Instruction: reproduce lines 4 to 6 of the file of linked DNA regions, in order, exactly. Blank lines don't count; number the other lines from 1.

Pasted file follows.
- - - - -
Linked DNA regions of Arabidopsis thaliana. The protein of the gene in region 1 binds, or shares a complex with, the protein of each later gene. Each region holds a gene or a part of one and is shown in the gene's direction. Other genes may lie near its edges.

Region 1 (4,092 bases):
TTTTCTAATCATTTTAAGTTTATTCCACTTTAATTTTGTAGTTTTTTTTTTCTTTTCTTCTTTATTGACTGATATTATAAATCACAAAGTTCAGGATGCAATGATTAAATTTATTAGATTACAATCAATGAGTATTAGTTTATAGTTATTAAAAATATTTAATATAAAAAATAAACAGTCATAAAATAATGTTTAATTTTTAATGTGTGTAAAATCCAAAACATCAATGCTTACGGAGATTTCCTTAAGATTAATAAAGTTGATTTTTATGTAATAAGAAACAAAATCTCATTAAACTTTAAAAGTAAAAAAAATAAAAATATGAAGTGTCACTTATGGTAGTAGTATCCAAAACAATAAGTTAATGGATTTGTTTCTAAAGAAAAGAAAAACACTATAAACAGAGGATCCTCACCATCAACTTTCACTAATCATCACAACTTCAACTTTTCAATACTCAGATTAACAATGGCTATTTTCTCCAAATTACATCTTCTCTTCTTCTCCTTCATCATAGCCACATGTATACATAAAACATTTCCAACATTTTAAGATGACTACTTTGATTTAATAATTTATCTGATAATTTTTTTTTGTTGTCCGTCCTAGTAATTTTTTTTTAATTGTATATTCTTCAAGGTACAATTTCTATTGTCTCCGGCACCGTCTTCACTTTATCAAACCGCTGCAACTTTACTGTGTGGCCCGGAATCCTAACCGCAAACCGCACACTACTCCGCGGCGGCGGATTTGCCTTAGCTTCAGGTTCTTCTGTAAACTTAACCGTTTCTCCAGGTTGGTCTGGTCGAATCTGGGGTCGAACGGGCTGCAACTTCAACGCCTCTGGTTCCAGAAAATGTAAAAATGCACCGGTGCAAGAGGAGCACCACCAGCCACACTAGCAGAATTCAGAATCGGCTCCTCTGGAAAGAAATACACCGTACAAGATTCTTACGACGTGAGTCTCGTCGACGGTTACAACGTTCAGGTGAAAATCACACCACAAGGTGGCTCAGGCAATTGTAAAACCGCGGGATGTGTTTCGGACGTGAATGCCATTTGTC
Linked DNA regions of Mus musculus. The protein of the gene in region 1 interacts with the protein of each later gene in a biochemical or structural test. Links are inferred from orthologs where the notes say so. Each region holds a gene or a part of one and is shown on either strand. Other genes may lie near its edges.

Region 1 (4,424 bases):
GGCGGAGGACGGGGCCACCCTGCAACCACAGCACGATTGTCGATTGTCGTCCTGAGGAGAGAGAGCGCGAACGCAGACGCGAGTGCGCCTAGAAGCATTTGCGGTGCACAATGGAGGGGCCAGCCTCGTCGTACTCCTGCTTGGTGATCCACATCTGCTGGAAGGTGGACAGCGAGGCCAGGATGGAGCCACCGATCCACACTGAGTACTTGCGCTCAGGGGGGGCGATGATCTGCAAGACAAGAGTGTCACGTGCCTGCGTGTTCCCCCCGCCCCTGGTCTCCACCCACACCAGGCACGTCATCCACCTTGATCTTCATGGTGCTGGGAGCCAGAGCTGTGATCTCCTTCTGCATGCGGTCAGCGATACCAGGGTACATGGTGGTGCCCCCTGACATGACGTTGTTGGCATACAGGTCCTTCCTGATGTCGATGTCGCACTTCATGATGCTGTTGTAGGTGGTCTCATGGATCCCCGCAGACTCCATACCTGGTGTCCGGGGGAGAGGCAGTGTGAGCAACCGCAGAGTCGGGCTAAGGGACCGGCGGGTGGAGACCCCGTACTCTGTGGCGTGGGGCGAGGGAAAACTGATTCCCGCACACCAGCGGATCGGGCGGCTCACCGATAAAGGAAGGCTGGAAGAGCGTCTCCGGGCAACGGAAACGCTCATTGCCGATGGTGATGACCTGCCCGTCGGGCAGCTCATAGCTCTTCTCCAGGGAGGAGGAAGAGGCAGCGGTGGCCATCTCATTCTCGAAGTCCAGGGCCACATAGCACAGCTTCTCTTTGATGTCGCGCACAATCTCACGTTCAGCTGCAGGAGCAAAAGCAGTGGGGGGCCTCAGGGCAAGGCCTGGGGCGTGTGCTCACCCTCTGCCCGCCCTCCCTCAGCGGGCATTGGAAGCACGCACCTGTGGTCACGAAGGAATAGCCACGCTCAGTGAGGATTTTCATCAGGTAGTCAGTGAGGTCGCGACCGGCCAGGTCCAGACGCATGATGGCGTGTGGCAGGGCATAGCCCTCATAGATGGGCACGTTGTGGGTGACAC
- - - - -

Linked DNA regions of Mus musculus. The protein of the gene in region 1 interacts with the protein of each later gene in a biochemical or structural test. Links are inferred from orthologs where the notes say so. Each region holds a gene or a part of one and is shown on either strand. Other genes may lie near its edges.

Region 1 (4,424 bases):
GGCGGAGGACGGGGCCACCCTGCAACCACAGCACGATTGTCGATTGTCGTCCTGAGGAGAGAGAGCGCGAACGCAGACGCGAGTGCGCCTAGAAGCATTTGCGGTGCACAATGGAGGGGCCAGCCTCGTCGTACTCCTGCTTGGTGATCCACATCTGCTGGAAGGTGGACAGCGAGGCCAGGATGGAGCCACCGATCCACACTGAGTACTTGCGCTCAGGGGGGGCGATGATCTGCAAGACAAGAGTGTCACGTGCCTGCGTGTTCCCCCCGCCCCTGGTCTCCACCCACACCAGGCACGTCATCCACCTTGATCTTCATGGTGCTGGGAGCCAGAGCTGTGATCTCCTTCTGCATGCGGTCAGCGATACCAGGGTACATGGTGGTGCCCCCTGACATGACGTTGTTGGCATACAGGTCCTTCCTGATGTCGATGTCGCACTTCATGATGCTGTTGTAGGTGGTCTCATGGATCCCCGCAGACTCCATACCTGGTGTCCGGGGGAGAGGCAGTGTGAGCAACCGCAGAGTCGGGCTAAGGGACCGGCGGGTGGAGACCCCGTACTCTGTGGCGTGGGGCGAGGGAAAACTGATTCCCGCACACCAGCGGATCGGGCGGCTCACCGATAAAGGAAGGCTGGAAGAGCGTCTCCGGGCAACGGAAACGCTCATTGCCGATGGTGATGACCTGCCCGTCGGGCAGCTCATAGCTCTTCTCCAGGGAGGAGGAAGAGGCAGCGGTGGCCATCTCATTCTCGAAGTCCAGGGCCACATAGCACAGCTTCTCTTTGATGTCGCGCACAATCTCACGTTCAGCTGCAGGAGCAAAAGCAGTGGGGGGCCTCAGGGCAAGGCCTGGGGCGTGTGCTCACCCTCTGCCCGCCCTCCCTCAGCGGGCATTGGAAGCACGCACCTGTGGTCACGAAGGAATAGCCACGCTCAGTGAGGATTTTCATCAGGTAGTCAGTGAGGTCGCGACCGGCCAGGTCCAGACGCATGATGGCGTGTGGCAGGGCATAGCCCTCATAGATGGGCACGTTGTGGGTGACAC